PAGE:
Ljay Newsome keeps things pretty simple when it comes to his life and baseball: Listen more than you talk, never let anyone outwork you, stay emotionally in control and above all else — throw strikes.

So when arm fatigue forced Mariners starting pitcher Nick Margevicius to exit Sunday’s game while facing Chas McCormick, the first batter of the fifth inning, Newsome was asked to enter the game, go through his complete warmup without a limit on the stadium mound with 8,959 fans watching and try to keep the Mariners in what was a 1-1 game.

After Margevicius threw four pitches, three of them balls, with no control and decreased velocity, Mariners manager Scott Servais immediately went to the mound with an athletic trainer. As the conversation started, Newsome was notified by bullpen coach Trent Blank to get ready.

“I grabbed my weighted balls and started throwing them and I got a couple of throws in before I had to go out there,” Newsome said.

When Servais made the signal for a new pitcher, Newsome started to go to the bullpen mound to warm up. But he was told that he had to warm up on the field. By MLB rules, when a pitcher exits a game with an injury, his replacement has as long as needed to warm up.

“It felt very different,” he said. “I just took my time. Basically on the game mound, I got my couple throws with little crow hops in there and then just took my time out there, the same as I would as a start or in the bullpen.”

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Newsome’s first pitch was a ball to McCormick, which was a walk that was charged to Margevicius. The Astros would piece together a run as McCormick stole second, advanced to third on a fly ball to right and scored on another fly ball to right field, which was also charged to Margevicius. Newsome eventually escaped that inning, which was also prolonged by Kyle Seager’s second error of the game and catcher’s interference from Tom Murphy, without allowing further damage.

But his teammates erased that one-run deficit, scoring four runs in the bottom of the inning.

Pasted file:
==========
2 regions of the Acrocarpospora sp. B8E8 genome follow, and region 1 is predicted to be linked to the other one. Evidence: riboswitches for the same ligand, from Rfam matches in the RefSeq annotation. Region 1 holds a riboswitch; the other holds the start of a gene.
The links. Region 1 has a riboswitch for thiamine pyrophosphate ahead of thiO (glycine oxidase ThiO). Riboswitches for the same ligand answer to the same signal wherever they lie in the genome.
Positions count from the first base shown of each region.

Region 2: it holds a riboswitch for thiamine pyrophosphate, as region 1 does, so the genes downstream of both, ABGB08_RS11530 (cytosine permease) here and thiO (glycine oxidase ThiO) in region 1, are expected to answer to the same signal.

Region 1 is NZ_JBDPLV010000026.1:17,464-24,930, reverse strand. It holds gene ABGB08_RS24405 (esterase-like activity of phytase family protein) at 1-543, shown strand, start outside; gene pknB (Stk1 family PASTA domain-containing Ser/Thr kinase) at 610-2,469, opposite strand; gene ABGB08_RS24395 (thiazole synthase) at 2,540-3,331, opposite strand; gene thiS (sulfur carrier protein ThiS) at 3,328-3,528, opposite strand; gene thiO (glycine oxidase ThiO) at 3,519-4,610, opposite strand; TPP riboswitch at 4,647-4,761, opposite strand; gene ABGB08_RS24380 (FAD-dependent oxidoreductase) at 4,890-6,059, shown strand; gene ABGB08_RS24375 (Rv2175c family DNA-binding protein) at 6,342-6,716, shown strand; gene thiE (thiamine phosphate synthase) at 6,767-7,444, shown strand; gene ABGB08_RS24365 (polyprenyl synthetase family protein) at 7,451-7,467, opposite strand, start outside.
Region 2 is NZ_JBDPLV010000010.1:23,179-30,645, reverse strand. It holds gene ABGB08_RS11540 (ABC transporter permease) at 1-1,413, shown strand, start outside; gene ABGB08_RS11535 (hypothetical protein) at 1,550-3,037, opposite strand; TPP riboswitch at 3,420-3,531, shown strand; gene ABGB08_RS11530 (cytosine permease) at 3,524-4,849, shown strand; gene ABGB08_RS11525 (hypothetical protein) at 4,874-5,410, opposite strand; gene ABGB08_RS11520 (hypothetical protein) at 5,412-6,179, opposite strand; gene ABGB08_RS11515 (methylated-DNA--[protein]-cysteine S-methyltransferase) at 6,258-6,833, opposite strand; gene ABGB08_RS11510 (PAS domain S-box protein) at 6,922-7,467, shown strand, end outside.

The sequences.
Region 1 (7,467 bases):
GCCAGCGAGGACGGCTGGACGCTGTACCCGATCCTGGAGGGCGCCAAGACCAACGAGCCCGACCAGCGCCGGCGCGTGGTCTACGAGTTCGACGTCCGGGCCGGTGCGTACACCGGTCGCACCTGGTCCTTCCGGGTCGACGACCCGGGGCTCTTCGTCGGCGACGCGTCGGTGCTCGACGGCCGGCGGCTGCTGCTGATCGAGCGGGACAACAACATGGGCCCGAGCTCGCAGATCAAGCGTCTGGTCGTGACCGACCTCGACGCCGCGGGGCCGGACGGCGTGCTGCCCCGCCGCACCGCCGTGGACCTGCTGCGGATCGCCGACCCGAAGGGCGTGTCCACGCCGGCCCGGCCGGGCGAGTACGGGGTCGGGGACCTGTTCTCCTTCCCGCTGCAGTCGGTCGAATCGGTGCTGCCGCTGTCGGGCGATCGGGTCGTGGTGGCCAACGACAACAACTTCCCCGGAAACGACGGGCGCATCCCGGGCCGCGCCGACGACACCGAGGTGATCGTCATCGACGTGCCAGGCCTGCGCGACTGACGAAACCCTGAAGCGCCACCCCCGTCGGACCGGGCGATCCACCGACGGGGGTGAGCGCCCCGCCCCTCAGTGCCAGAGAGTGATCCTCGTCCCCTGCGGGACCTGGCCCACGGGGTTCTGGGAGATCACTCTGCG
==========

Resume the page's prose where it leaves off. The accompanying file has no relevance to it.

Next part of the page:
Given a 5-2 lead, Newsome worked a 1-2-3 sixth inning, which allowed him to get his first major-league win.

“He has the absolute perfect mindset for the role that he has for us,” Servais said. “Nothing really fazes Ljay. He is who he is. He is going to do what he does. He’s going to throw fastballs up in the zone, he’s going to get that little breaking ball going. He is always going to throw strikes. And he’s always going be ready to pitch and he can pitch every day. He’s just one of those guys. So he fits great with us.”

For milestones or firsts in a player’s career, the Mariners traditionally have a postgame beer-shower celebration. Only they don’t dump just beer. It’s any liquid or substance within reach. Ketchup, mayonnaise, soda, shaving cream, baby powder, toothpaste and beer is doused on the player as teammates cheer. But right before, the player usually says a few words.

Newsome, who has been dubbed the quiet assassin by Servais for his quiet nature and reluctance to say more than is needed, said about two words.

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It was probably, “Thank you.”

“He’s a man of few words,” Ty France said with a smile. “We’ve had a few conversations, but not too many.”

Selected in the 26th round of the 2015 draft out of Chopticon High in Morganza, Maryland, Newsome has been an organizational grinder, working his way up each rung, often spending multiple seasons at each affiliate. Blessed with outstanding command but without an overpowering fastball, he’s never been viewed as much more than long reliever/spot starter and Triple-A depth. While he has managed to add a few ticks on his fastball, his ability to throw strikes has elevated him in the eyes of the current Mariners regime and its “dominate the zone” philosophy. He made his MLB debut last season and now he has a win this season.

With respect to his journey, the accomplishment hadn’t really set in postgame.

“Actually, I haven’t really thought about it,” he said. “I’m sure it will come, but I’m just enjoying the moment right now.”

Asked who the first people he was going to call to talk about his win, he replied, “I will probably call my family and tell them all about it.”

It’s likely the “man of few words” will have a little more to say in that conversation.

Also

  • Servais and general manager Jerry Dipoto confirmed that right-handed reliever Andres Munoz has yet to resume his throwing program after suffering a setback this spring in his recovery from Tommy John surgery. Munoz, 22, was part of the midseason 2020 trade that brought Ty France, Taylor Trammell and Luis Torrens over from the Padres in exchange for Austin Nola, Dan Altavilla and Austin Adams.

Munoz was already recovering from the surgery when he was traded, having undergone the procedure in March 2020. With a typical 12- to 14-month recovery, the hope was that he might be pitching in the Mariners bullpen by June 1. This setback will likely push back that estimated time of arrival.